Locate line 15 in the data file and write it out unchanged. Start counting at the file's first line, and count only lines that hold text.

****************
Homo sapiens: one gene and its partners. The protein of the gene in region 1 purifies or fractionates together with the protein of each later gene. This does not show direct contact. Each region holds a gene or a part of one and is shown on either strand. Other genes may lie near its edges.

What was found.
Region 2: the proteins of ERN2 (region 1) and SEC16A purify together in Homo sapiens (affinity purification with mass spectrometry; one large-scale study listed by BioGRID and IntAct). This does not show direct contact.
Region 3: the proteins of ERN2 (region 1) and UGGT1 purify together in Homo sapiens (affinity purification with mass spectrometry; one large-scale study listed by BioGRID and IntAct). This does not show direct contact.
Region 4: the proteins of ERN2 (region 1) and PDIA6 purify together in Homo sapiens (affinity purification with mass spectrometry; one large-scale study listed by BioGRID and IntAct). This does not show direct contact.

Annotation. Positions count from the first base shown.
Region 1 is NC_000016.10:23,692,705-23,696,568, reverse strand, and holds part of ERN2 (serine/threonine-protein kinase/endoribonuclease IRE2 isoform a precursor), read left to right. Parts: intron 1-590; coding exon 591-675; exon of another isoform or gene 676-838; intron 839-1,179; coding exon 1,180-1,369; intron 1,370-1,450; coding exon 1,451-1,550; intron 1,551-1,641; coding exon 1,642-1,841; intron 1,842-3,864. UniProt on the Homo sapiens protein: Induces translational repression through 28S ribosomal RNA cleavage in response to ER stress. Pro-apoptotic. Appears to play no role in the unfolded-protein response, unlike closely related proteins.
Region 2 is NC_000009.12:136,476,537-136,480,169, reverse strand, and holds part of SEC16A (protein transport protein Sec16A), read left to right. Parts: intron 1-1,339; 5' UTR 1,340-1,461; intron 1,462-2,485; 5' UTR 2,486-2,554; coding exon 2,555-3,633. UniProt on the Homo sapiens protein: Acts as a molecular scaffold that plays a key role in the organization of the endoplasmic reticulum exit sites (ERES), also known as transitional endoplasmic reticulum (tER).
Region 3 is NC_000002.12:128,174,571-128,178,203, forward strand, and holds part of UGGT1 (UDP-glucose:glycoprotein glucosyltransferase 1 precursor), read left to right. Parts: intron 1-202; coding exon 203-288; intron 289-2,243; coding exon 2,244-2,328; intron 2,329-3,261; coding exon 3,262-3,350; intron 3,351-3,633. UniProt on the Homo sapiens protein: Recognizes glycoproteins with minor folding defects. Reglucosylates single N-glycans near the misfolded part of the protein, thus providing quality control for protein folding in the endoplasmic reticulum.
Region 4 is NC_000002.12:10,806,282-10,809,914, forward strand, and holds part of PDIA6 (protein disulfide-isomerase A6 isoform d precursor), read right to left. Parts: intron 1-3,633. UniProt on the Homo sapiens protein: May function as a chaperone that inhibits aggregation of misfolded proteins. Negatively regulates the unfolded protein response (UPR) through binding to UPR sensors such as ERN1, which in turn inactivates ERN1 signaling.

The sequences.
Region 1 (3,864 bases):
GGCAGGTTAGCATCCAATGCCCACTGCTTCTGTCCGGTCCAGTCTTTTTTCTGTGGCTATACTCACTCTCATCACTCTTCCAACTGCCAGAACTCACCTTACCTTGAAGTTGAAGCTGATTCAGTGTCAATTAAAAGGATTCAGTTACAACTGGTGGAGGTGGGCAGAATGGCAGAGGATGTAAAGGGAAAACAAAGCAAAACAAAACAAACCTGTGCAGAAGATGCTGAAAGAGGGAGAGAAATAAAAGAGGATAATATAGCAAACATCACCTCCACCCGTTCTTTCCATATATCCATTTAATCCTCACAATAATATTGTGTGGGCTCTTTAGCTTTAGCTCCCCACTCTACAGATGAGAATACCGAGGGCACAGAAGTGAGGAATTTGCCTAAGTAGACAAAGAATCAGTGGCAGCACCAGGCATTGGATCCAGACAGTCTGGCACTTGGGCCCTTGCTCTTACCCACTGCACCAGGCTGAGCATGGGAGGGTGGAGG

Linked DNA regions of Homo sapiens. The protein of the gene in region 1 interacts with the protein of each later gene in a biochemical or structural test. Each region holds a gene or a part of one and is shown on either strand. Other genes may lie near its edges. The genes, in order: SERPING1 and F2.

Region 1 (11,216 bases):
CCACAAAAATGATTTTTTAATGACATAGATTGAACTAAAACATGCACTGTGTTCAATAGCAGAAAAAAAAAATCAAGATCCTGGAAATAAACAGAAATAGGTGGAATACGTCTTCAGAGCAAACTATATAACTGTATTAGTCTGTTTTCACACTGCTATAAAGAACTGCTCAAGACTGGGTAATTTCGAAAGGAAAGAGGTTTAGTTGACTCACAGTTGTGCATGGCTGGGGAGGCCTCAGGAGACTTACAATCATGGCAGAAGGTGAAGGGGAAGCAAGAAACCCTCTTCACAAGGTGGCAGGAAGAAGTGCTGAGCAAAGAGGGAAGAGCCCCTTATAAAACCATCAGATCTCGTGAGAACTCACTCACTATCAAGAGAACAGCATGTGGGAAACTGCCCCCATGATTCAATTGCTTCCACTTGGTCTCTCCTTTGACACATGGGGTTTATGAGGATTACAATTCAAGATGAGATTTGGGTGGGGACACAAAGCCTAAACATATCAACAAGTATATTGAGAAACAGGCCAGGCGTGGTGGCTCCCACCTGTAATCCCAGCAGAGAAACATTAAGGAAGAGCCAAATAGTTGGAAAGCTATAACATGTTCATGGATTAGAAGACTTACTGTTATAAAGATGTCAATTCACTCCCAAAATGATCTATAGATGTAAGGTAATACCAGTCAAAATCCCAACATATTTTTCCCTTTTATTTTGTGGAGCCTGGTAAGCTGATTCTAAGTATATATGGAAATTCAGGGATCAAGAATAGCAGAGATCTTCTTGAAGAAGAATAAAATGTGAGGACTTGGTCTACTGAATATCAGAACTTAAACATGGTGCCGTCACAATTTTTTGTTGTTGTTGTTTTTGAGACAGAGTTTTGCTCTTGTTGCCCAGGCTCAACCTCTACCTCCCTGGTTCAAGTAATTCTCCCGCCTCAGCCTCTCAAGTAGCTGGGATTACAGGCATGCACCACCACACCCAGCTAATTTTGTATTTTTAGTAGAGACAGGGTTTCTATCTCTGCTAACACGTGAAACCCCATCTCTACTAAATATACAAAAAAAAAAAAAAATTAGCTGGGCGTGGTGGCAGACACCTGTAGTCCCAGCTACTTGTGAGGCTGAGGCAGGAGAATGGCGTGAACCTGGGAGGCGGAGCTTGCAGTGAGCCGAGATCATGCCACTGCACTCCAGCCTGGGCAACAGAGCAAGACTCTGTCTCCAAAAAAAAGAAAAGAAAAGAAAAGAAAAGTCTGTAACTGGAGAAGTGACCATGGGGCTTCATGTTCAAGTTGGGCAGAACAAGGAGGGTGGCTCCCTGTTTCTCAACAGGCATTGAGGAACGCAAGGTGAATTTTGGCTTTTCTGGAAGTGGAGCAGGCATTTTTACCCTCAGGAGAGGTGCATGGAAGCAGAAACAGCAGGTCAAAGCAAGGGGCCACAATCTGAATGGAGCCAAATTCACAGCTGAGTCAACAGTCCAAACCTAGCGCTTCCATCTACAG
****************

Region 1 (11,216 bases):